Ultraviolet Radiation Awareness Activities And Ultraviolet Radiation Protection Policies In Ontario Public Health Units

George KAPELOS, Ryerson University, Canada

1 Department of Architectural Science, Ryerson University, Toronto, Ontario
2 Head, Division of Dermatology University Health Network, Professor, University of Toronto, Toronto Ontario

Purpose: A funded study determined the scope and depth of skin cancer prevention initiatives in Ontario Public Health Units (PHUs), which are at the forefront of delivery of ultraviolet radiation (UV) awareness and skin cancer prevention activities in Ontario. These PHUs have formed networks to collaborate, enhance communications, share information and promote skin cancer prevention. The study aggregated data on the range, scope and type of initiatives in skin cancer prevention by PHUs to determine the level of their activities and to provide future direction to collaborating networks.
Methods: In 2009, a survey was conducted of Ontario 36 PHUs to determine the levels of activity with regard to UV awareness activities and protection policies. This survey was repeated in 2013 by a sub-group of PHUs to determine if significant changes in activities or policies had occurred.
Results: 31 of 36 PHUs participated, thus including PHUs responsible for the health of 85% of Ontario’s population. A range of involvement and activities by health care professionals to address skin cancer prevention was found. Activities are developed to target diverse groups and respond to locally determined needs and conditions. Respondents reported the presence of policies and guidelines in support of UV awareness and skin cancer prevention. They identified barriers to delivery of programs and activities, as well as impediments to policy and guideline development, notably lack of resources and public perceptions of the issue. Few programs were evaluated for their effectiveness. In 2013 no substantive changes in activity levels or perceived barriers were found.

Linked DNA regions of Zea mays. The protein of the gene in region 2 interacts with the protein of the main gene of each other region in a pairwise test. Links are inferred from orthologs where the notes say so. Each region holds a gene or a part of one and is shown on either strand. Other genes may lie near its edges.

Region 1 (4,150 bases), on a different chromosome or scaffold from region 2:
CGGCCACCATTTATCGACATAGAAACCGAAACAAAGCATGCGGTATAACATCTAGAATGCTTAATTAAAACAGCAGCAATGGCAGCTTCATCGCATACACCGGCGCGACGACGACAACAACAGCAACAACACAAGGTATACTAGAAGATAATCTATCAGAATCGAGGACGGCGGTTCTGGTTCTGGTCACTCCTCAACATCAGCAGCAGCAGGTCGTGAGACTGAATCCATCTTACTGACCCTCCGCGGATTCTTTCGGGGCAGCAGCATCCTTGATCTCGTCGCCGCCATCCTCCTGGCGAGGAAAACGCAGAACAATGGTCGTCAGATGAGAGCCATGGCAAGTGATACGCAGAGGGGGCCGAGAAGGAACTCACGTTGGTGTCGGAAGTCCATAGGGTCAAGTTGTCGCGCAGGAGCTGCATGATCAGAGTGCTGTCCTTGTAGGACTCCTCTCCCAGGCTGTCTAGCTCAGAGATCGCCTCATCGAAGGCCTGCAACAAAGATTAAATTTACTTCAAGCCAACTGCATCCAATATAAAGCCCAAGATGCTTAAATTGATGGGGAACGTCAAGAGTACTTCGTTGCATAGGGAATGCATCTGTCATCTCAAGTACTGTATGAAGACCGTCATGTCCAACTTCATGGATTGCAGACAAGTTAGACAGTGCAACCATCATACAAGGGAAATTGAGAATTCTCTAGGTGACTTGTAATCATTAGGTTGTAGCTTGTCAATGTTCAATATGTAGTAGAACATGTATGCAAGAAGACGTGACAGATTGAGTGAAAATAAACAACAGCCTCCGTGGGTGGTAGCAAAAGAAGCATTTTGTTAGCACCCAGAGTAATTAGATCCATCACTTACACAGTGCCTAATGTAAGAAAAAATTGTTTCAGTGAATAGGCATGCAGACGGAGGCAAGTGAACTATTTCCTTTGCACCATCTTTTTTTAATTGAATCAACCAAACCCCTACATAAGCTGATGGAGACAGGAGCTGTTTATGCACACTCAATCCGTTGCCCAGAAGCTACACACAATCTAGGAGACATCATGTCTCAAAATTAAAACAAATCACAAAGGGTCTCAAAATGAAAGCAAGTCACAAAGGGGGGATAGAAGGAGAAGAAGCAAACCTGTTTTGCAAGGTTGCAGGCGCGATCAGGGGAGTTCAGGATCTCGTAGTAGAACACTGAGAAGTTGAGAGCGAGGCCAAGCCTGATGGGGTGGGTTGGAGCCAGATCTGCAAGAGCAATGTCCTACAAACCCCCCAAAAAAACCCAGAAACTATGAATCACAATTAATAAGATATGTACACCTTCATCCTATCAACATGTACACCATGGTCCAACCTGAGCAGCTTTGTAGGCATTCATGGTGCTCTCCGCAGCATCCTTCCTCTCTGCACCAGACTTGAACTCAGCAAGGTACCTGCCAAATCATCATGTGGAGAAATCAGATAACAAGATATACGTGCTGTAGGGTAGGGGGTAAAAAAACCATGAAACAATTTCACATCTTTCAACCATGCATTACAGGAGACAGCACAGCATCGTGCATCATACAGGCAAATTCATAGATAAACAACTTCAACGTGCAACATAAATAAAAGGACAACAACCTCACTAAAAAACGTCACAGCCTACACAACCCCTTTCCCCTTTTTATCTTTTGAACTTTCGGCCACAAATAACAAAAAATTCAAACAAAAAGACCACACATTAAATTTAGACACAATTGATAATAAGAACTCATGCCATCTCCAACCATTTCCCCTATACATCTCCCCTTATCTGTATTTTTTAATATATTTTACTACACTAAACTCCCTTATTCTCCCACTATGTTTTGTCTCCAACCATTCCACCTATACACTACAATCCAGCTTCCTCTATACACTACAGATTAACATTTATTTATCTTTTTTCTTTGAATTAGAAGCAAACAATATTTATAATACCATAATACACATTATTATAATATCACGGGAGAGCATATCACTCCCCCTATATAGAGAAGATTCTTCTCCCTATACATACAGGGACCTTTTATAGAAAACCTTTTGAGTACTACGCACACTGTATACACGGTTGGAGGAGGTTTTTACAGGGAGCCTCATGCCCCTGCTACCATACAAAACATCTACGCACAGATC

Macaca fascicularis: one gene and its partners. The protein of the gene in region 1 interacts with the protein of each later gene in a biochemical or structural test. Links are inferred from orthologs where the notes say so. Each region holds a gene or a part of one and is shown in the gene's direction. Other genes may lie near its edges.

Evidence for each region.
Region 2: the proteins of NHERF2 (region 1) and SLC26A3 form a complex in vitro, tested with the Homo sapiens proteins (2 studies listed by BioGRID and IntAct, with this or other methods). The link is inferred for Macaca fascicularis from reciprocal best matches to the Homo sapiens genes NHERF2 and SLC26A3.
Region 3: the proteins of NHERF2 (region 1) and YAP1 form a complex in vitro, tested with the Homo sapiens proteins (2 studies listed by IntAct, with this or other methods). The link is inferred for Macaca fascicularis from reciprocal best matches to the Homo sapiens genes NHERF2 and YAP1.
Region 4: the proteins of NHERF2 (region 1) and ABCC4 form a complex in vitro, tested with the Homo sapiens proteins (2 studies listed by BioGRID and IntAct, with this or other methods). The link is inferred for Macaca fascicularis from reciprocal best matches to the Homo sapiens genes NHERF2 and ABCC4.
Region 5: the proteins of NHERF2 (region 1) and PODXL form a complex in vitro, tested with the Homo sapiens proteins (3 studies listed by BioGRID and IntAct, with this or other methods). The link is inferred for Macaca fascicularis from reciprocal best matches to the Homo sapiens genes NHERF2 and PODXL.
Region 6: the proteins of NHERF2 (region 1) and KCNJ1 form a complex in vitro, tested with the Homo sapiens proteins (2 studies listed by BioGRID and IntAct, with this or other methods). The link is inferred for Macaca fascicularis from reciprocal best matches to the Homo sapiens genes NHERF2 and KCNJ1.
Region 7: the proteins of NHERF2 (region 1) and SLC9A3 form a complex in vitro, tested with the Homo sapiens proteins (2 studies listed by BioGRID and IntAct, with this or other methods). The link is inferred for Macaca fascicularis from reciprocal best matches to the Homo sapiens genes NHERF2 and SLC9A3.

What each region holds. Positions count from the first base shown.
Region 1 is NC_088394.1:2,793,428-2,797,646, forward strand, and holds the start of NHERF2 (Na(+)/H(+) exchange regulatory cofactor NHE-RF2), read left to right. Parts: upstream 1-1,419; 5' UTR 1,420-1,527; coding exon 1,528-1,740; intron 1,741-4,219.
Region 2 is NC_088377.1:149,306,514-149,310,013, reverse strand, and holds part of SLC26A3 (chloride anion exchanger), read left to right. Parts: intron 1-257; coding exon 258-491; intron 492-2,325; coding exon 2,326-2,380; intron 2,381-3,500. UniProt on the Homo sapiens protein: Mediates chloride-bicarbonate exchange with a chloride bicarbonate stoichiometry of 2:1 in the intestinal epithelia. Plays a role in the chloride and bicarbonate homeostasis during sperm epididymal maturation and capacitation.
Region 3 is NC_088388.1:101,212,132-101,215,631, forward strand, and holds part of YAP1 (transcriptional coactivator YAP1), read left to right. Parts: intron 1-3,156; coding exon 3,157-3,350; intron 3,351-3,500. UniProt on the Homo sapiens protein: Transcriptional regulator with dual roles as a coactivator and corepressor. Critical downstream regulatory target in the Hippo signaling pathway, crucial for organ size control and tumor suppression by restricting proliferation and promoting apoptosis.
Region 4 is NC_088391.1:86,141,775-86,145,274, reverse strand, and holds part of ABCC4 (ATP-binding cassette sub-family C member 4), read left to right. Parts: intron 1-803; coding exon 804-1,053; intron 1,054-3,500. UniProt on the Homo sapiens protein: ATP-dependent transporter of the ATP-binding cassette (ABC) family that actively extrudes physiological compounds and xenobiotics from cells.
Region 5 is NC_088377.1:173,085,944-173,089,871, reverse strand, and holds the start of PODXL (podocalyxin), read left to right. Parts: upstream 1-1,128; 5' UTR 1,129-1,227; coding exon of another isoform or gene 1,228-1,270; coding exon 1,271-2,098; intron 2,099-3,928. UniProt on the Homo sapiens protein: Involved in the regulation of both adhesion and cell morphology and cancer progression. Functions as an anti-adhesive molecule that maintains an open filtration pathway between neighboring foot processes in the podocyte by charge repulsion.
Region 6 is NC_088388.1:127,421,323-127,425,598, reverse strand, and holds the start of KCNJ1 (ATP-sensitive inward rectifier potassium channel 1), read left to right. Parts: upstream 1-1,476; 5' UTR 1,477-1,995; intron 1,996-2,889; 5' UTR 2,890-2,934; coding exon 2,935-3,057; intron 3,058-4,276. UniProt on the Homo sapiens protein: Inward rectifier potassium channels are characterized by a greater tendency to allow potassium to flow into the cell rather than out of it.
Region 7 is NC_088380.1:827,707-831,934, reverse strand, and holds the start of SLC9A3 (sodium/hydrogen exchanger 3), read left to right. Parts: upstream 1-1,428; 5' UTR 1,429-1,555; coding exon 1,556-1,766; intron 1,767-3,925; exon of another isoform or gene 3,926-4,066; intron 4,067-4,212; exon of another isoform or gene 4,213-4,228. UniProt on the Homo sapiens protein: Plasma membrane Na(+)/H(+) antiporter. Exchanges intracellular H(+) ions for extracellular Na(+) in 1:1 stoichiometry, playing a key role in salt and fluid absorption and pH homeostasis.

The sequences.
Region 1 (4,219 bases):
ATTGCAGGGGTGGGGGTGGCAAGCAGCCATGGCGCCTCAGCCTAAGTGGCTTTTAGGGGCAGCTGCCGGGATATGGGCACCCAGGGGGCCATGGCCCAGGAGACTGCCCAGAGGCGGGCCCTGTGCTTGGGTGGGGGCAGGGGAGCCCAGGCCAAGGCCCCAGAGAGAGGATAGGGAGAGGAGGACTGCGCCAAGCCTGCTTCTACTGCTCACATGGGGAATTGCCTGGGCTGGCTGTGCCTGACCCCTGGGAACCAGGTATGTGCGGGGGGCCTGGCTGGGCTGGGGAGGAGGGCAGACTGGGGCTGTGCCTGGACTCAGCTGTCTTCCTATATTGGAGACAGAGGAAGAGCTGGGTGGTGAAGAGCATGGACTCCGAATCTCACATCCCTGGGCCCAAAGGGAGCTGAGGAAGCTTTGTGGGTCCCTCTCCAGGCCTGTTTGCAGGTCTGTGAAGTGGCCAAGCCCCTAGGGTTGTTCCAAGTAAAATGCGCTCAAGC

Conclusions: PHU professionals utilize multiple strategies whose implementation is constrained by resources and perceived and actual barriers. The lack of program evaluation prevents full assessment of activity outcomes and thus constrains ongoing health promotion planning.
Funding: Canadian Cancer Society (Ontario Division), Ryerson University